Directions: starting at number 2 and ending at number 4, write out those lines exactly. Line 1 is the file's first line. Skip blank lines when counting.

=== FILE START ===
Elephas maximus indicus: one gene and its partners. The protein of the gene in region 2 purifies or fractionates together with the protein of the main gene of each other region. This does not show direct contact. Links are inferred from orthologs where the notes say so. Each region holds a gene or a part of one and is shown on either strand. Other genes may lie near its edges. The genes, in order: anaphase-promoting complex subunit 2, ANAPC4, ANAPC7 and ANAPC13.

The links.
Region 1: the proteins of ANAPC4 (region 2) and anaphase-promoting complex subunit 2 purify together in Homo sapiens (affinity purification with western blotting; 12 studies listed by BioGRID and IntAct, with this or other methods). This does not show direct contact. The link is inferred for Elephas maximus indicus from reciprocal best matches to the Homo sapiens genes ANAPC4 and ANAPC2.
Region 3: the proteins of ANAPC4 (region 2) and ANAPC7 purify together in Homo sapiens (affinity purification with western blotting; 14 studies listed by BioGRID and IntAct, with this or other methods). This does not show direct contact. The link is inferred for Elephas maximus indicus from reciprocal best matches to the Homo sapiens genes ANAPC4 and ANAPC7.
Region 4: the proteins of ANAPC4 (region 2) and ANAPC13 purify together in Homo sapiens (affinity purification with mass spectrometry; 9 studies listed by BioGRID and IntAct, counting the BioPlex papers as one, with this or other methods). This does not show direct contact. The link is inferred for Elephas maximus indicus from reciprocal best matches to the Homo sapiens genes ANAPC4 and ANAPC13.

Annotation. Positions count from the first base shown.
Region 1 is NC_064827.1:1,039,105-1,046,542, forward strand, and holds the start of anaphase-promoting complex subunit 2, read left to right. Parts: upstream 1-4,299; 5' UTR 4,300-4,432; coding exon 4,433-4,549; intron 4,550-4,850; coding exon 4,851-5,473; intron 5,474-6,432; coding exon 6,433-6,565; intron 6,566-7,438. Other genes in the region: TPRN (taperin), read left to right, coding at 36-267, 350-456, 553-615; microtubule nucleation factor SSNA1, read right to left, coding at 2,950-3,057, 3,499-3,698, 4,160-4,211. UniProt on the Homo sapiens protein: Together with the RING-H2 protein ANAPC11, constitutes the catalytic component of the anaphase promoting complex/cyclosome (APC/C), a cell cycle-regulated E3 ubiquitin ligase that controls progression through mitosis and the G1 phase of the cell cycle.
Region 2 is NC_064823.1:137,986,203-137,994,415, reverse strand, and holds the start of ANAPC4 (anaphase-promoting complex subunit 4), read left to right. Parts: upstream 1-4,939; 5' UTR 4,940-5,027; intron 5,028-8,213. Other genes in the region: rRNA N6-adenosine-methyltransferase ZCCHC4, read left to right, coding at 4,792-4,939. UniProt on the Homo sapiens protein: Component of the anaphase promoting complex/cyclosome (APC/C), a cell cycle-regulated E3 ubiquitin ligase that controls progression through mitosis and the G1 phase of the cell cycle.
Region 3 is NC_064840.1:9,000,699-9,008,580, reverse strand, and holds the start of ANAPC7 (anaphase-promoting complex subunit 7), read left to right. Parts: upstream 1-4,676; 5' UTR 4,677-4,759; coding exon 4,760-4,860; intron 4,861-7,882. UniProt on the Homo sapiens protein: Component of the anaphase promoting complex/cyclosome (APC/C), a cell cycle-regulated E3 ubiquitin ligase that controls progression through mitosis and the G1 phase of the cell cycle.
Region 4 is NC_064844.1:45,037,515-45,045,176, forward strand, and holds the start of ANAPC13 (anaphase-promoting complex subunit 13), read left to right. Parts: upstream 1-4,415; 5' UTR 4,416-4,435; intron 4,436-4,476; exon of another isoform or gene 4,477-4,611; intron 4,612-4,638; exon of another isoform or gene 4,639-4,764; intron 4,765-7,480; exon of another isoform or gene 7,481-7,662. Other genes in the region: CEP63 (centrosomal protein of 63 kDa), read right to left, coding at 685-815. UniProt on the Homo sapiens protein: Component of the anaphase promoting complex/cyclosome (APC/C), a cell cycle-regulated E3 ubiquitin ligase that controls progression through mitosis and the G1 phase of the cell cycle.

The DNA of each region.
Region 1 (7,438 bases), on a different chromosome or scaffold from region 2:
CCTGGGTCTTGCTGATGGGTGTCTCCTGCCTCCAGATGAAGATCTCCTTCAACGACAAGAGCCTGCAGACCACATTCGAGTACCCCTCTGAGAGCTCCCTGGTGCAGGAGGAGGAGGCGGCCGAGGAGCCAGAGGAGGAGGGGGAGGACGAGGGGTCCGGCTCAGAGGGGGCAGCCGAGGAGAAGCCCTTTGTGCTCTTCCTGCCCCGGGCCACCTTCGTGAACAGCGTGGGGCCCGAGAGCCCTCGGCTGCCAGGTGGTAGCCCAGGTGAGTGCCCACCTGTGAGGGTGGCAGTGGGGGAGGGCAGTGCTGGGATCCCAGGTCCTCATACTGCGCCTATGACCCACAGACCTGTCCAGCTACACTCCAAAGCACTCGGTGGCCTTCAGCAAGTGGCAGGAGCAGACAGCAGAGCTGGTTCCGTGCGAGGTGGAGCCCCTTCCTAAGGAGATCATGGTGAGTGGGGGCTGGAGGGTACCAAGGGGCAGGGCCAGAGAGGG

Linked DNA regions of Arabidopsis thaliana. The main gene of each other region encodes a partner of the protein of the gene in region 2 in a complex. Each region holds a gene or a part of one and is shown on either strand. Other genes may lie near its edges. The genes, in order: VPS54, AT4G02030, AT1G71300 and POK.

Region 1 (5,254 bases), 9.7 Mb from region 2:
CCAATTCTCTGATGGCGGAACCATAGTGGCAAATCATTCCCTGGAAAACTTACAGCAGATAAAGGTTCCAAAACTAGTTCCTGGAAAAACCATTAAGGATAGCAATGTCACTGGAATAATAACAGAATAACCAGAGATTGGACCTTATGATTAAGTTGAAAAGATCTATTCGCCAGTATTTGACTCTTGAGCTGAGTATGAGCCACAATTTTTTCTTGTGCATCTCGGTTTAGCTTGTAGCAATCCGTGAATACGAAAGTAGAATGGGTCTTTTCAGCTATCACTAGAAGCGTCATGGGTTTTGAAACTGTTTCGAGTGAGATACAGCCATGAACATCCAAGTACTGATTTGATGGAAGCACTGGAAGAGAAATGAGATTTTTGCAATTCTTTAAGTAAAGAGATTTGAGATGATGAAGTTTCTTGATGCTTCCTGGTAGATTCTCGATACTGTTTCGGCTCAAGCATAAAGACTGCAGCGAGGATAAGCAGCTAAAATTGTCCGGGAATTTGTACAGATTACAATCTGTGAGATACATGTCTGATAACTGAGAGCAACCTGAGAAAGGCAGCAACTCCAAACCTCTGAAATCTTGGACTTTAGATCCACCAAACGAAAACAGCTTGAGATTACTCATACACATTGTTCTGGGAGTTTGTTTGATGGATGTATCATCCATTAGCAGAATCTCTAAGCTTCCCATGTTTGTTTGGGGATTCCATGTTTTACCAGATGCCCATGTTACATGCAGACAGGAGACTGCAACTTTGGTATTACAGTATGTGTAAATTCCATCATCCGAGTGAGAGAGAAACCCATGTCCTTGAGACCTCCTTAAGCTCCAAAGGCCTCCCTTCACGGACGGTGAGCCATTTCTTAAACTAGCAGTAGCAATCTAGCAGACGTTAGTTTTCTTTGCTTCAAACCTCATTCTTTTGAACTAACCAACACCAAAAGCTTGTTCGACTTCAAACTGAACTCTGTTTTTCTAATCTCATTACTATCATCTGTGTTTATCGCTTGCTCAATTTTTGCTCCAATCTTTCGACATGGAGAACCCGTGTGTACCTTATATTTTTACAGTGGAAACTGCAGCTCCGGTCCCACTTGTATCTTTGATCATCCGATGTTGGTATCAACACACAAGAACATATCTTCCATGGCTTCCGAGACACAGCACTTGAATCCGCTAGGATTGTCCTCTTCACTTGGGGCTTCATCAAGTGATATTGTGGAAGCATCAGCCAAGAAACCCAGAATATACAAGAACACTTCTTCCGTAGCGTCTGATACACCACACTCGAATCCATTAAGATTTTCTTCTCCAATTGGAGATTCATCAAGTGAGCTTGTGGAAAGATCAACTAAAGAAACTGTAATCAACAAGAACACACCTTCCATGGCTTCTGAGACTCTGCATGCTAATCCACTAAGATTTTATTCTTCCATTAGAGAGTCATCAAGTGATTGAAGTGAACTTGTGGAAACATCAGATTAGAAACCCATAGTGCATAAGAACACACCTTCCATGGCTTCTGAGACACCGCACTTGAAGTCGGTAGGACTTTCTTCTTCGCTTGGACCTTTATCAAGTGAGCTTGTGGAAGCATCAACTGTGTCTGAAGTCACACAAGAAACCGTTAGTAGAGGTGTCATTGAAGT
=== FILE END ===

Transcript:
The links.
Region 1: the proteins of ANAPC4 (region 2) and anaphase-promoting complex subunit 2 purify together in Homo sapiens (affinity purification with western blotting; 12 studies listed by BioGRID and IntAct, with this or other methods). This does not show direct contact. The link is inferred for Elephas maximus indicus from reciprocal best matches to the Homo sapiens genes ANAPC4 and ANAPC2.
Region 3: the proteins of ANAPC4 (region 2) and ANAPC7 purify together in Homo sapiens (affinity purification with western blotting; 14 studies listed by BioGRID and IntAct, with this or other methods). This does not show direct contact. The link is inferred for Elephas maximus indicus from reciprocal best matches to the Homo sapiens genes ANAPC4 and ANAPC7.